“My Office, established in 2019, is statutorily obliged to enforce the NPF, a policy published in 2018. We are an early stage in our oversight of development plan preparation under the new approach introduced by the NPF. Today, 31 local authorities are re-writing their plans finishing by around end 2022. From our vantage point, we see a mixed picture of these emerging plans and indeed the wider functioning of our planning process and its economic underpinnings,” he said.

Cussen said: “Some local authorities work hard on climate action centred planning policy despite significant vested interest, political and sometimes public opposition where the link between certain developments and climate are not fully appreciated. Other local authorities point to brownfield and higher density development being much less economic compared to lower density greenfield development. They see following traditional patterns of development essential in meeting housing supply pressures.”

He added: “Communities too, often want to retain familiar 19th century skylines as our cities and towns address 21st century challenges including an extra 1 million people by 2040. Building upwards and making better use of underutilised urban land, providing attractive, affordable urban housing and connected communities are some antidotes to our historical business-as-usual outwards pattern of energy intensive urban sprawl.”

Andrew Murphy, an aviation expert at the EU-level NGO Transport & Environment, said “This lack of regulation does the sector no favours, and Ireland’s role at European level in resisting such regulation is short sighted in the extreme. As an Irish citizen living overseas, I am acutely aware of the role aviation plays in connecting Ireland. Those who talk up the strategic importance of aviation to Ireland should be equally vocal in ensuring the sector cuts its emissions. With effort, and in time, we can develop solutions for aviation too.”

On electric vehicles he said: “I consider myself one of the strongest proponents of the direct electrification of the transport system, and believe we are far from realising its full potential, due in part to some persisting myths regarding battery electrification. Nevertheless, I have no intention of owning an electric vehicle, because I have no intention of owning a private vehicle of any type. I live in a major city, with ample access to cheap public transport, and increasing priority given the walking and cycling.”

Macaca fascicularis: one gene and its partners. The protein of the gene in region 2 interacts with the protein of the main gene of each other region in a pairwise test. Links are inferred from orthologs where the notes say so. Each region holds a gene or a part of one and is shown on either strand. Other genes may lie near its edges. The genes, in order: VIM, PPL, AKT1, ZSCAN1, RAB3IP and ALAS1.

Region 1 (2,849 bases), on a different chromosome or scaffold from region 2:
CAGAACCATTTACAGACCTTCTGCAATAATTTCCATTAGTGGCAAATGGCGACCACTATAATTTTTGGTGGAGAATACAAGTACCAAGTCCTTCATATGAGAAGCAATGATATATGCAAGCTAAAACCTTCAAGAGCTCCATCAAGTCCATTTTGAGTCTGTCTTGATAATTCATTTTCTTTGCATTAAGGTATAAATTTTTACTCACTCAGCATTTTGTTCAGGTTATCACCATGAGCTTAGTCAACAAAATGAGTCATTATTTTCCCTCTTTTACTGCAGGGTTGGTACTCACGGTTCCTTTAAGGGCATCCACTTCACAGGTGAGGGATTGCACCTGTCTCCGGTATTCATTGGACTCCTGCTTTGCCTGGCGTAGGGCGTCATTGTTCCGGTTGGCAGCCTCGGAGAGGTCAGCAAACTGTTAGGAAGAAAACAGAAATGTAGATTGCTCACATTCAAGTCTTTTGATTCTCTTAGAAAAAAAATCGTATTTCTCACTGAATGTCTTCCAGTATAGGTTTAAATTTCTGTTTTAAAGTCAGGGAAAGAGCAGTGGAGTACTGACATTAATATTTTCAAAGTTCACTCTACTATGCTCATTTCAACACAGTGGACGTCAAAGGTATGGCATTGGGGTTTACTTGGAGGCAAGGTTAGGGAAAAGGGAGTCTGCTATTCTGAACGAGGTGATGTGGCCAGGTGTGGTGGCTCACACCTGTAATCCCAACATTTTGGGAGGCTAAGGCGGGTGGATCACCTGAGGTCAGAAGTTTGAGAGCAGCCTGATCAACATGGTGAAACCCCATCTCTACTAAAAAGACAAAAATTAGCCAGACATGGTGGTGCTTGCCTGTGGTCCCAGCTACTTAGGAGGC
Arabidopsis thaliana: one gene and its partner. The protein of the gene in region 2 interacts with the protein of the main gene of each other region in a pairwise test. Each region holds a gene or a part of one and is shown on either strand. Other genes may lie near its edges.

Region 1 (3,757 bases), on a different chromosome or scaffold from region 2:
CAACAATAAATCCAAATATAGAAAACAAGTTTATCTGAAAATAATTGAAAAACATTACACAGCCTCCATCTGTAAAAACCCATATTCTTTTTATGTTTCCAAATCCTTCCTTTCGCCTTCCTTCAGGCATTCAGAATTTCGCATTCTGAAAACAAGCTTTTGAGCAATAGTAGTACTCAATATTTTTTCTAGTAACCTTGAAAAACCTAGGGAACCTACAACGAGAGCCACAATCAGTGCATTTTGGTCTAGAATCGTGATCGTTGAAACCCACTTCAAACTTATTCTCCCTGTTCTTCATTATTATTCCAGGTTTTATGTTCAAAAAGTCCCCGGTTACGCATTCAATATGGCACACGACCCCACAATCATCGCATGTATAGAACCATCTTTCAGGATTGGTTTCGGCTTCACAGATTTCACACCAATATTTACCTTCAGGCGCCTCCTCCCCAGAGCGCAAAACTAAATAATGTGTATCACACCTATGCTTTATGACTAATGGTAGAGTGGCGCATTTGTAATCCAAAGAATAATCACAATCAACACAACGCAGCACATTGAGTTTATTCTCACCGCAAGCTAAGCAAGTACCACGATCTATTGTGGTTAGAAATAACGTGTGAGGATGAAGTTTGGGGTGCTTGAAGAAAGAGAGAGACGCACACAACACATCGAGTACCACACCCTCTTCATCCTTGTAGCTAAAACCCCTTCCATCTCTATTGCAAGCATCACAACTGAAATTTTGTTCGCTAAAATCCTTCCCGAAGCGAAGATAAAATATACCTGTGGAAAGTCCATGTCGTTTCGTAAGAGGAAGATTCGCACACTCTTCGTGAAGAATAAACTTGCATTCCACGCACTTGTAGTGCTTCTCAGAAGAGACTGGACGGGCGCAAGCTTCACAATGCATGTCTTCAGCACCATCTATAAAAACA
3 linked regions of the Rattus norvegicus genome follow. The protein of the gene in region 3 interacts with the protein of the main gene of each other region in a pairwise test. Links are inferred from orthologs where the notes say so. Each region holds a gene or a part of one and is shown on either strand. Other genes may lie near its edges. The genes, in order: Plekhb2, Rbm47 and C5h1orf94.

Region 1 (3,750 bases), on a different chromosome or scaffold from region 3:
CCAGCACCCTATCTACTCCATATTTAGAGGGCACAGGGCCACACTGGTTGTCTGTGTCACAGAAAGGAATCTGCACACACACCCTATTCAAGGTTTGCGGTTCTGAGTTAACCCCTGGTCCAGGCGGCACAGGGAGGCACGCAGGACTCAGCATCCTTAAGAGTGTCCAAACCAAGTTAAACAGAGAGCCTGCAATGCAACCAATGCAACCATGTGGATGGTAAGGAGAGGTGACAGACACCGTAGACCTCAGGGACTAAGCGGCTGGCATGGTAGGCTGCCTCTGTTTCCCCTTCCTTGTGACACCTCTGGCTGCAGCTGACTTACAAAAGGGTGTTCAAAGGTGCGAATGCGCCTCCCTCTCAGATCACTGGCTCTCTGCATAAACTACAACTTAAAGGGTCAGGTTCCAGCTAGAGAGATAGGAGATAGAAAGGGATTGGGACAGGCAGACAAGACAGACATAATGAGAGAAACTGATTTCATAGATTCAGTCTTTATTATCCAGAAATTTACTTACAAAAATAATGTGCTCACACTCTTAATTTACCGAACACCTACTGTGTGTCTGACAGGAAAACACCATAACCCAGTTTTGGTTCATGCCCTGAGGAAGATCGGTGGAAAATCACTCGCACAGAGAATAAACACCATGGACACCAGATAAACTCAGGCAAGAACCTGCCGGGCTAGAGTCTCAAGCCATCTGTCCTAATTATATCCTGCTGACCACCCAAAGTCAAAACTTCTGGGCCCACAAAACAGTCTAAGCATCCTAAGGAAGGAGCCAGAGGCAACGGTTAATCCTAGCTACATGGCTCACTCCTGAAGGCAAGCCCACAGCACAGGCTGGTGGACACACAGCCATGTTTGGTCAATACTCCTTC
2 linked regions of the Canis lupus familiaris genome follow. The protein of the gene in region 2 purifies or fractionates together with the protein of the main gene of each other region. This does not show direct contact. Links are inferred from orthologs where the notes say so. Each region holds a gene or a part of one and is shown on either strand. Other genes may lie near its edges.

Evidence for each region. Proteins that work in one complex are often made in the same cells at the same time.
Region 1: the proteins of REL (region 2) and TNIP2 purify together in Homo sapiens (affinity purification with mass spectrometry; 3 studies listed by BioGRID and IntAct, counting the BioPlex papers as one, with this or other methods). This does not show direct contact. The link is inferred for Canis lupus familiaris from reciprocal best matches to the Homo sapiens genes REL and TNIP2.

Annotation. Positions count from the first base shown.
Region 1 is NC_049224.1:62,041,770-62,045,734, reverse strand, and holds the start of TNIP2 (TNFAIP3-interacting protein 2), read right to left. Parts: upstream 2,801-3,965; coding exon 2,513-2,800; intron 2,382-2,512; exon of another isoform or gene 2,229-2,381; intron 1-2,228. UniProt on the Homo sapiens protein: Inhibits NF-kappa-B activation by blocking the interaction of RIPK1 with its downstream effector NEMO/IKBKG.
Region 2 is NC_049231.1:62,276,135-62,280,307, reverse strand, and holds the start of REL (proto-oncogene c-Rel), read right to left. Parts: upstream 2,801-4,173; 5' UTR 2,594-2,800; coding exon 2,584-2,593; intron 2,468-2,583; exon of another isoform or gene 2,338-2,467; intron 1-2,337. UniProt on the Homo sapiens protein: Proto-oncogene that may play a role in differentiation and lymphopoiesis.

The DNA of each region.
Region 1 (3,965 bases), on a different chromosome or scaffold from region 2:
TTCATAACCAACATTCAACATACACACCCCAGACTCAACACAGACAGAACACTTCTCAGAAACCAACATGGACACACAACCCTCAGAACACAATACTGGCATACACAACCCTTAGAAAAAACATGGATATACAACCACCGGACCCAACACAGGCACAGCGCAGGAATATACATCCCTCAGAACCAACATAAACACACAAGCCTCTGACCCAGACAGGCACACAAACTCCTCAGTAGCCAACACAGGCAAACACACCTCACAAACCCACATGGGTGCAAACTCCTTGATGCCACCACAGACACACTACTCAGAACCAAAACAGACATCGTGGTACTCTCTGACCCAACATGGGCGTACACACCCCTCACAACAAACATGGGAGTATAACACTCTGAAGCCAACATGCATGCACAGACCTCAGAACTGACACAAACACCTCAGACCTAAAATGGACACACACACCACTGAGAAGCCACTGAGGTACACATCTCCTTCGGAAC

“This gets to the key issue of decarbonising transport. Stricter regulations and developments in technology mean we can, for most modes, offer people access to low-carbon mobility. However the public should always be given a choice, and no one should be forced into a 20th century model of private car ownership which continues to have substantial financial, social and economic negative consequences,” said Murphy.

Murphy added: “A one-far-one switch between internal combustion engines and EVs would be a missed opportunity. It would undermine the effectiveness of public transport investments, place continued financial pressure on families, and would risk putting Irish cities further out of step with their European counterparts.”


  1. the sad thing here is that around half of the closed rail lines could be reopened if the money was made available the other half have mostly been built on but with great planning a lot of those old rural lines were wide enough to reinstall a track and run a separate cycle lane and footpath beside them linking rural towns better especially